- Risk sentiment boosted after Trump says negotiations were “very, very good”
- Safe havens retreat along with US dollar, but caution keeps gold elevated
- Pound skyrockets after UK and Irish PMs say they see “pathway to possible deal”
Renewed optimism that US and China can de-escalate tensions
Signs that the US and China were making much-needed progress in their long-running trade dispute lifted market sentiment on Friday, leading to a broad-based risk-on mood. President Trump told reporters the talks are “going really well” before adding “So we had a very, very good negotiation with China”.
Investors were also encouraged by Trump’s confirmation that he will meet with China’s chief negotiator Liu He at the White House at 18:45 GMT – a sign that the US is pleased with the progress being made.
The positive turnaround comes after a tense start to the week following Trump’s surprise decision to add more Chinese government agencies and companies to its trade blacklist and the imposition of visa restrictions on some Chinese officials. But while a substantial agreement is not on the cards and the most this week’s talks are likely to produce is a currency agreement, it would nevertheless represent the first significant de-escalation in trade tensions since May.
It would also potentially involve Trump agreeing to suspend or postpone the planned tariff hike on October 15 on $250 billion worth of Chinese imports, providing markets some reprieve.
Dollar, yen slide; stocks rally
The improved risk appetite pressured safe havens, with both the dollar and the yen slipping. The US currency struggled against all majors except for the yen and the Swiss franc. Dollar/yen hovered around the 108 level, while the dollar index steadied at 98.63 after tumbling yesterday.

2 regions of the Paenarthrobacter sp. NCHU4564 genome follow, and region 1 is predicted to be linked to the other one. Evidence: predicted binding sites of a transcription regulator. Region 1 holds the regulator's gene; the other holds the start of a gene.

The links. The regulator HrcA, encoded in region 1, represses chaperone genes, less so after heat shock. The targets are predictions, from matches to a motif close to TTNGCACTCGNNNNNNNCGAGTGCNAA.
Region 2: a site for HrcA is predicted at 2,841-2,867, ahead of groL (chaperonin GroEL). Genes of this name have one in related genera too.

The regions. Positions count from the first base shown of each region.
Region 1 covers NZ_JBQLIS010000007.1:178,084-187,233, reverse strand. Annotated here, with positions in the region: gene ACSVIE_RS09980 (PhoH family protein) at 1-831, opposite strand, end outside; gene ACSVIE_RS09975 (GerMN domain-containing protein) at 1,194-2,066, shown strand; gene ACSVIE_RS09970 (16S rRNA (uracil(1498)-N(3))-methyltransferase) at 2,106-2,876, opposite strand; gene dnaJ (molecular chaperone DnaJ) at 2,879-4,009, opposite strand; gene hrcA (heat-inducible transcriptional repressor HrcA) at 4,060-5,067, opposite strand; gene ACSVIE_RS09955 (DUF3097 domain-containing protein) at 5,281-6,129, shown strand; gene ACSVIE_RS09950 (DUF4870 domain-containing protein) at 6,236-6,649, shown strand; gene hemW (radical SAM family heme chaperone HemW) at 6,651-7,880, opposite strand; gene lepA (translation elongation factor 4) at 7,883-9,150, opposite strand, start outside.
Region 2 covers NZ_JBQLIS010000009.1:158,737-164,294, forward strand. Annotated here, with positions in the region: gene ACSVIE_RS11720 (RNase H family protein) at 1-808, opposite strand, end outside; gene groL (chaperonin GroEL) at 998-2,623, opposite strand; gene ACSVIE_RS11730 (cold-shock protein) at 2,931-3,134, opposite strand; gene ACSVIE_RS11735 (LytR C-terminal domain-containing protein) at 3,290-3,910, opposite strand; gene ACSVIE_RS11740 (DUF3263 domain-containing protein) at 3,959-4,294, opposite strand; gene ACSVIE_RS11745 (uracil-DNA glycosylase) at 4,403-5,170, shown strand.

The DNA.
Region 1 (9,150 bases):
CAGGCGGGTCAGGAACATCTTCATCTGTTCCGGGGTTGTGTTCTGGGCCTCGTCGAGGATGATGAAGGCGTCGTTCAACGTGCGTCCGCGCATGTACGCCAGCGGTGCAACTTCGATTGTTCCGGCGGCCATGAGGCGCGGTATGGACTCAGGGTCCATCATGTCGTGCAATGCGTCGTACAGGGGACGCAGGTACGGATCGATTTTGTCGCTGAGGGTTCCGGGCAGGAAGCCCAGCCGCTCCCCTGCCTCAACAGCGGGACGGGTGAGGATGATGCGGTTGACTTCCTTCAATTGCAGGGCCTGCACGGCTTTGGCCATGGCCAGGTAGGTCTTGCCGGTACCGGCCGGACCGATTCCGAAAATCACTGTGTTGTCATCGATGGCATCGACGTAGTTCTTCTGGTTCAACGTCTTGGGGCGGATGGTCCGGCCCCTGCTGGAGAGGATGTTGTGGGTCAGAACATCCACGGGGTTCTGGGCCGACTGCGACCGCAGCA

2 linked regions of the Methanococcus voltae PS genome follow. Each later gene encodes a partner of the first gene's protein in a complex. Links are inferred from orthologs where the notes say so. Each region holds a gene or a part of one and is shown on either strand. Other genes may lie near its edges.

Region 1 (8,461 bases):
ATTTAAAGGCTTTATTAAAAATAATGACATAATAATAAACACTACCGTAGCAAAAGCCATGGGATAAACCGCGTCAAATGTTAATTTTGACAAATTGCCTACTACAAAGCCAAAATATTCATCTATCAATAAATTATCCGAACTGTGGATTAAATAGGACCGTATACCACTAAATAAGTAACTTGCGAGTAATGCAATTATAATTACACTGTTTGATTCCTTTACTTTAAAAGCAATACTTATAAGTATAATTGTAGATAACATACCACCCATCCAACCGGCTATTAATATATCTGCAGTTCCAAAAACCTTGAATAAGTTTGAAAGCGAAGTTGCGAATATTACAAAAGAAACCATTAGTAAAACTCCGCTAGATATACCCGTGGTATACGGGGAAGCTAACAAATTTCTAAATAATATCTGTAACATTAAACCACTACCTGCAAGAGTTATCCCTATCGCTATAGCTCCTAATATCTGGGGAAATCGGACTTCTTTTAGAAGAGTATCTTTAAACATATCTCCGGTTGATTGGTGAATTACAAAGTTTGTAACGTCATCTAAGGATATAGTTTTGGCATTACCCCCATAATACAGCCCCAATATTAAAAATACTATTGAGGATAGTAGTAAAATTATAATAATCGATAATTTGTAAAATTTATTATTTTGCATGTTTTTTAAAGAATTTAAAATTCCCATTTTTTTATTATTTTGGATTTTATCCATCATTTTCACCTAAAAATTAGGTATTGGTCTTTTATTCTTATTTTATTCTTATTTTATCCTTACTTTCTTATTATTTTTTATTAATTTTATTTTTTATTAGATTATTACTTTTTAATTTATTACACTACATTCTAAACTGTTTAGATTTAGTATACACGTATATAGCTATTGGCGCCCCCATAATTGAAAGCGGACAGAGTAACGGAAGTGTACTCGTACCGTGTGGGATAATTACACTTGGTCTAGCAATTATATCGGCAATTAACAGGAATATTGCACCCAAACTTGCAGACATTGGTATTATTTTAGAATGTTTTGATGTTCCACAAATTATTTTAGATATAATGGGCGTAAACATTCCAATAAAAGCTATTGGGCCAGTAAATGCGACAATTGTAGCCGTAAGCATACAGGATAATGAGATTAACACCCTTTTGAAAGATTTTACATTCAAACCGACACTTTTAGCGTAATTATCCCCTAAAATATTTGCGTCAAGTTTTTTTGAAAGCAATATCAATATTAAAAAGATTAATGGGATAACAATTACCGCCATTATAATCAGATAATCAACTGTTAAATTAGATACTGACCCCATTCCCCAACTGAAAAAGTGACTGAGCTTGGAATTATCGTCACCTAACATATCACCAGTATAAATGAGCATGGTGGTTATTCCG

Soft US producer and consumer prices released this week weighed on the dollar, but its losses were also exacerbated by a surge in the euro and pound. The single currency was boosted on Thursday after the ECB’s meeting minutes and a Financial Times report highlighted the strong divisions within the Bank’s Governing Council, which diminished the likelihood of further policy easing.
The risk-sensitive Australian and New Zealand dollars extended their gains, with the aussie climbing to two-week highs, though the kiwi remained within its recent sideways range. The Canadian dollar was up too, reaching more than one-week highs ahead of Canadian employment numbers due later today.
Stocks in Asia closed around 1% higher, but European and US equity futures pointed to more moderate gains, signalling some caution among investors about the trade talks as previous efforts have not ended well.
The fragility of the current risk-on sentiment was also visible in gold prices, which edged back up to $1500 an ounce today after yesterday’s slide below the key level. Tensions in the Middle East also supported the precious metal as well as oil prices.
Iran said one of its oil tankers in the Red Sea was hit by two missiles, while Turkey continued its offensive in northern Syria against the Kurds.
Oil prices were additionally lifted after OPEC said it is considering cutting production when it meets in December, amid a weaker demand outlook due to the global economic slowdown.
Pound soars as Brexit deal “possible”
The British pound enjoyed its biggest daily advance since March after it surged more than 2% against the dollar, breaking past the $1.24 level on Thursday, following the much-anticipated meeting between the UK and Irish prime ministers.
After the talks between the UK and the EU came close to collapse earlier in the week, there was a glimmer of hope as Boris Johnson and Leo Varadkar issued a joint statement saying, “We can see a pathway to a possible Brexit deal”. In a further boost for Britain’s beleaguered prime minister, Varadkar said he thought a deal before October 31 was possible.
Not much was revealed about what the two leaders discussed or agreed, which possibly signals there is real movement in the talks now and provides a positive backdrop ahead of the crucial EU summit on October 17-18.